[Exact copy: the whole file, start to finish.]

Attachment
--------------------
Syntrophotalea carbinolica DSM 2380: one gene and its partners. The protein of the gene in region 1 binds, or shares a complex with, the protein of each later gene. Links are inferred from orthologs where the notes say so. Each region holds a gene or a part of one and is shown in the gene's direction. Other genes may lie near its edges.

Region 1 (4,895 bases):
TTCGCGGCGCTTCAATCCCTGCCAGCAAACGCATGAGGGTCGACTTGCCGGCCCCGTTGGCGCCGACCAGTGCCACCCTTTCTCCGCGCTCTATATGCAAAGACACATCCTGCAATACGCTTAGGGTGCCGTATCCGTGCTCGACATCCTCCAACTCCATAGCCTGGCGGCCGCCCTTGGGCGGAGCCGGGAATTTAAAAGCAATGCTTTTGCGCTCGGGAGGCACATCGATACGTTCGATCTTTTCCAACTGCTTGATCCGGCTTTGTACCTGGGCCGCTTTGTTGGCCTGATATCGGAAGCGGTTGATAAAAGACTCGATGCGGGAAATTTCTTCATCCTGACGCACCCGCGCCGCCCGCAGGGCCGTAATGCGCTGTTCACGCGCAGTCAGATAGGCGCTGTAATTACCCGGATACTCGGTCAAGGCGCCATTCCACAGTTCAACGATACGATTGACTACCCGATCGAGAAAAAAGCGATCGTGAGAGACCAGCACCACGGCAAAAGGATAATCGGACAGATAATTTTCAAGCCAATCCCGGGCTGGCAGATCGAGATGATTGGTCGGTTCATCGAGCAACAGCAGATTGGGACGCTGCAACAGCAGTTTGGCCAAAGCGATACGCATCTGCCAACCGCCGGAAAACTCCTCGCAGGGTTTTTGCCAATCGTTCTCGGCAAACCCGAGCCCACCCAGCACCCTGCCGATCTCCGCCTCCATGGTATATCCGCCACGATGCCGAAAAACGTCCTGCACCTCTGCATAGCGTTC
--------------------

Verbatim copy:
Syntrophotalea carbinolica DSM 2380: one gene and its partners. The protein of the gene in region 1 binds, or shares a complex with, the protein of each later gene. Links are inferred from orthologs where the notes say so. Each region holds a gene or a part of one and is shown in the gene's direction. Other genes may lie near its edges.

Region 1 (4,895 bases):
TTCGCGGCGCTTCAATCCCTGCCAGCAAACGCATGAGGGTCGACTTGCCGGCCCCGTTGGCGCCGACCAGTGCCACCCTTTCTCCGCGCTCTATATGCAAAGACACATCCTGCAATACGCTTAGGGTGCCGTATCCGTGCTCGACATCCTCCAACTCCATAGCCTGGCGGCCGCCCTTGGGCGGAGCCGGGAATTTAAAAGCAATGCTTTTGCGCTCGGGAGGCACATCGATACGTTCGATCTTTTCCAACTGCTTGATCCGGCTTTGTACCTGGGCCGCTTTGTTGGCCTGATATCGGAAGCGGTTGATAAAAGACTCGATGCGGGAAATTTCTTCATCCTGACGCACCCGCGCCGCCCGCAGGGCCGTAATGCGCTGTTCACGCGCAGTCAGATAGGCGCTGTAATTACCCGGATACTCGGTCAAGGCGCCATTCCACAGTTCAACGATACGATTGACTACCCGATCGAGAAAAAAGCGATCGTGAGAGACCAGCACCACGGCAAAAGGATAATCGGACAGATAATTTTCAAGCCAATCCCGGGCTGGCAGATCGAGATGATTGGTCGGTTCATCGAGCAACAGCAGATTGGGACGCTGCAACAGCAGTTTGGCCAAAGCGATACGCATCTGCCAACCGCCGGAAAACTCCTCGCAGGGTTTTTGCCAATCGTTCTCGGCAAACCCGAGCCCACCCAGCACCCTGCCGATCTCCGCCTCCATGGTATATCCGCCACGATGCCGAAAAACGTCCTGCACCTCTGCATAGCGTTC